Chef Dez: Let off some steam by cooking with the lid off

I have been a culinary instructor for more than 16 years and I love sharing tips and tricks to help people improve the results of their cooking.

One suggestion I have been preaching for years is to cook topless. Now before we get too carried away, I am not suggesting you cook half-naked.

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What I mean by “cooking topless” is to cook without a lid on your pot or pan.
Now every recipe is unique, but for the most part when you are simmering a soup, stew, or sauce, chances are you will have better results if you do it without a lid.
When you simmer anything without a lid, what do you see rising from the pot or pan? You see steam.

What is steam? This answer to this is even more obvious: evaporated water. This leads me to ask you three more straightforward, but very important questions:
1. Does water have any colour?
2. Does water have any flavour?
3. Is water a liquid?
There is water content everywhere in many ingredients. There is water in vegetables, meat, broth, juice, etc. So, even if you haven’t added any water specifically as an ingredient, you can still cook water out of your recipe by cooking it out of your ingredients. But why is this such a benefit?
Water is a colourless and flavourless liquid and three magical things will happen when you cook without a lid:
1. You will have darker colour to your recipe.
2. You will have increased flavour in your recipe.
3. Your recipe will be thicker.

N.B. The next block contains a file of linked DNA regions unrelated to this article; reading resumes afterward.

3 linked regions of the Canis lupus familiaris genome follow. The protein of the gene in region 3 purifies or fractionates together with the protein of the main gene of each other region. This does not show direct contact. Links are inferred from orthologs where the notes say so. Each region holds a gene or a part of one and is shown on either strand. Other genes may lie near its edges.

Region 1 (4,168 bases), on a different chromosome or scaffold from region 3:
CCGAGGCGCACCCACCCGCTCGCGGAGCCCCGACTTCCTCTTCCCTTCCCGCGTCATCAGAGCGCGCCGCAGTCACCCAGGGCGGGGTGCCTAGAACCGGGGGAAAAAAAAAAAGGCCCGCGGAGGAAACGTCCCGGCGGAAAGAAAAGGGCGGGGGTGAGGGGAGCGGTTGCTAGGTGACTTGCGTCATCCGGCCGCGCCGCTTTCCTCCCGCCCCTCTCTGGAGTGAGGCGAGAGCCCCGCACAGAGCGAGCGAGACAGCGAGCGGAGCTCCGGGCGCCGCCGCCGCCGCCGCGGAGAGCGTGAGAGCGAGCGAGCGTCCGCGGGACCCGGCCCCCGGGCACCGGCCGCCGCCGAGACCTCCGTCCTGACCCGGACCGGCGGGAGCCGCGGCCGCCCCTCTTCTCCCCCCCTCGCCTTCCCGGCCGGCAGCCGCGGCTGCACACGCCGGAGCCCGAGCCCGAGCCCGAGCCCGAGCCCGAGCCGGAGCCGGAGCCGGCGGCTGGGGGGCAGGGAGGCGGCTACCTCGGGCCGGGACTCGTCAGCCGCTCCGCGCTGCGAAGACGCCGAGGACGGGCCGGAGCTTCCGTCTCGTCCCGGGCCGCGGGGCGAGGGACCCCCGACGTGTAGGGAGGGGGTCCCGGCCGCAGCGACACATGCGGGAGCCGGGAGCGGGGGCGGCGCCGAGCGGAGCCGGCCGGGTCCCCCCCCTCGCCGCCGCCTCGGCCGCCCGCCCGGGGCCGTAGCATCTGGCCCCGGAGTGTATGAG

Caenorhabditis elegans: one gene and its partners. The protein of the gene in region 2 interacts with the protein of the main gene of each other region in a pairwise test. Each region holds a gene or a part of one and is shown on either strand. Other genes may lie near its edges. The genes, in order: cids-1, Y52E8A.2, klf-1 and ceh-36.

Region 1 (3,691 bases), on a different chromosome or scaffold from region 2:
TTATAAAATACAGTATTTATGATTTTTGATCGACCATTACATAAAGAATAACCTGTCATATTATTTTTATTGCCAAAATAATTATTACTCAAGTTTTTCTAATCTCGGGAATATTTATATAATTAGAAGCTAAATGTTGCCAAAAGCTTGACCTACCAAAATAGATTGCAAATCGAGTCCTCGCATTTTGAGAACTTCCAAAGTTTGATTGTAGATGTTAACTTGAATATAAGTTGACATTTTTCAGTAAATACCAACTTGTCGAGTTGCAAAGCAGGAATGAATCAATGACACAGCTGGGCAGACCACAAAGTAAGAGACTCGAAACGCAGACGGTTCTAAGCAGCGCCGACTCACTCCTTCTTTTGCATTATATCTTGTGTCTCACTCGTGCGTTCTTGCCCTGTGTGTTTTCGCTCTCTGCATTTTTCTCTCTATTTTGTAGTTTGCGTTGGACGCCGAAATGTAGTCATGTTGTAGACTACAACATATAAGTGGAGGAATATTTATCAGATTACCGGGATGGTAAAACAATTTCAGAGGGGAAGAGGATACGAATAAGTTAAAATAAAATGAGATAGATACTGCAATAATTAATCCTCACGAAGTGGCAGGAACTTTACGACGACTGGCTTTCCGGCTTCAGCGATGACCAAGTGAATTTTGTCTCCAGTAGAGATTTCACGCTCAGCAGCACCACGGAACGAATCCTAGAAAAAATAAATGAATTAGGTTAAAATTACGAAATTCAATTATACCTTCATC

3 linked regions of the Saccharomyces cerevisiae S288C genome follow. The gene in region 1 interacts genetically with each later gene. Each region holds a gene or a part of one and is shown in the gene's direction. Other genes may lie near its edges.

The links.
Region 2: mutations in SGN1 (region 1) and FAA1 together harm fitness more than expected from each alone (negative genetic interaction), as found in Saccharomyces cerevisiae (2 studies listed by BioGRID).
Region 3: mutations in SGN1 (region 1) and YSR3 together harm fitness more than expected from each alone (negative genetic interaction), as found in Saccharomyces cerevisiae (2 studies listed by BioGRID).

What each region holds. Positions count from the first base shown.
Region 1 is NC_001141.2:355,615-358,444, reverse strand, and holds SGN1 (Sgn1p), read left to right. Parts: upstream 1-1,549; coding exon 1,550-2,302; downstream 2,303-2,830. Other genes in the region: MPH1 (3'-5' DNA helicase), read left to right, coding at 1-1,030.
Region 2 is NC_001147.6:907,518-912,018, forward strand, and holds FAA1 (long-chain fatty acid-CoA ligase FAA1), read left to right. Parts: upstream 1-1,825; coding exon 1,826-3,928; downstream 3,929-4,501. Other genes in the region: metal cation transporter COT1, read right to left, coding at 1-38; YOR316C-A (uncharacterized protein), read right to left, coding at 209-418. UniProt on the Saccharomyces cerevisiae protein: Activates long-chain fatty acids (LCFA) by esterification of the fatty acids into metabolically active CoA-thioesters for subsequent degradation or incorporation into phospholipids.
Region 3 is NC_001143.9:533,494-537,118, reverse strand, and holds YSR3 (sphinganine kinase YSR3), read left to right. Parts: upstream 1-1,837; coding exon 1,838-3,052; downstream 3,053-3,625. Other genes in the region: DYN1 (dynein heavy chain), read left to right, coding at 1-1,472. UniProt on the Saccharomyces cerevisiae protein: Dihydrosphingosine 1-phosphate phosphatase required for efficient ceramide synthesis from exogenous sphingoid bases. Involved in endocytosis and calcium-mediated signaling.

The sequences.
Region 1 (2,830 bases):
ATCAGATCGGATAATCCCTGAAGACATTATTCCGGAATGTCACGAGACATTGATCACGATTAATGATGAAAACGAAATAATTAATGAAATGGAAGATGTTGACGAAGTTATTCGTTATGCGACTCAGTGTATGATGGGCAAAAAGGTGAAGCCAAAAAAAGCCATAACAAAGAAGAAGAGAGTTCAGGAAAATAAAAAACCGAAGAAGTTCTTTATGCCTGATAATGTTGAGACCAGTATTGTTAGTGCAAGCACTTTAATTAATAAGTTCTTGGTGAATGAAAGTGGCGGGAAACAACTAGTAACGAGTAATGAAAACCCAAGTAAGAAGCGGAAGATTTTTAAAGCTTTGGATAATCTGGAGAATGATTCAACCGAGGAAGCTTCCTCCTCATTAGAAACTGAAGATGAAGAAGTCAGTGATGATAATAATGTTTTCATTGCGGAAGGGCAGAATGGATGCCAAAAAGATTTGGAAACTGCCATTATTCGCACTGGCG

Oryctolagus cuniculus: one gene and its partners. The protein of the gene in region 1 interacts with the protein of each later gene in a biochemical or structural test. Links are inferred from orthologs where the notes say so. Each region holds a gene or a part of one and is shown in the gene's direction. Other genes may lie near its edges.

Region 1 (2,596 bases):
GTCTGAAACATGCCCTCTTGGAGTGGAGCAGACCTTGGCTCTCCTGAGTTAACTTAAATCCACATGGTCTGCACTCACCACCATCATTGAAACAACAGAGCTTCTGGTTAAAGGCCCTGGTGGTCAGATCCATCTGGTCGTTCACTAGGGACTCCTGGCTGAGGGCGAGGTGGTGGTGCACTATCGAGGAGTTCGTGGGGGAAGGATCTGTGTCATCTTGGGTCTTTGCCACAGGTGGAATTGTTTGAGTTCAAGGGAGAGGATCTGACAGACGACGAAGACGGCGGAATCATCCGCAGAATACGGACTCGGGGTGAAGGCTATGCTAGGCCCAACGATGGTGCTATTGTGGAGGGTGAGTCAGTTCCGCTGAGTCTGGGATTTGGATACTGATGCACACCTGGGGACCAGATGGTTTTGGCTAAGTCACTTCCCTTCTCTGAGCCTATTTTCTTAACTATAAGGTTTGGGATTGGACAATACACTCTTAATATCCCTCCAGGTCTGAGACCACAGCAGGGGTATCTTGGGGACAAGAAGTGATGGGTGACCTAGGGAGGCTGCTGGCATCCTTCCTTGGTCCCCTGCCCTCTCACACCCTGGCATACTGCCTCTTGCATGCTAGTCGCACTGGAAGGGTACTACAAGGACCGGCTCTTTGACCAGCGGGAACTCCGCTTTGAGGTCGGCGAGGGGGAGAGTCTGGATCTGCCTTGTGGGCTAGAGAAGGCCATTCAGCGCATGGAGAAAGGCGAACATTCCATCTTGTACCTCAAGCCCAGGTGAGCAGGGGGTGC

Taking the some of the water component out of your dish through steam will always achieve these results. Now, sometimes you may be happy with the amount of colour, flavour, and thickness in a recipe before simmering.

If that’s the case, then cook with the lid on.
This whole discussion brings me to one more tip I want to share with you. If water is listed as an ingredient in a recipe, I want you to always question it. Based on obvious findings above, we have determined already that water has no flavour or colour.

So, why would you add it? When water is listed in an ingredient list, in small quantities (less than two cups), I want you to think to yourself: “Do I have anything other liquid in my fridge or pantry that would complement the recipe and has more colour and flavour than water?”

Perhaps some wine, juice, beer or broth? The results will always be more colourful and flavourful.
Now, I am not suggesting to always substitute water with something else, I just want to make you aware of this instead of following a recipe by the seat of your pants. You will be a better cook if you know when and how to improvise. When water is listed, just question it, that’s all. If there is a more appropriate substitute in your kitchen, you’ll figure it out.
For example, all recipes that use cornstarch will state to dissolve it in water. I will use anything but water in these instances. Even though it just may be a few tablespoons, why would I use it when I could add something better? It’s just using some common sense, and the more you do these substitutions, the better you will get at it.
Chef Dez is a chef, writer and host. Visit him at

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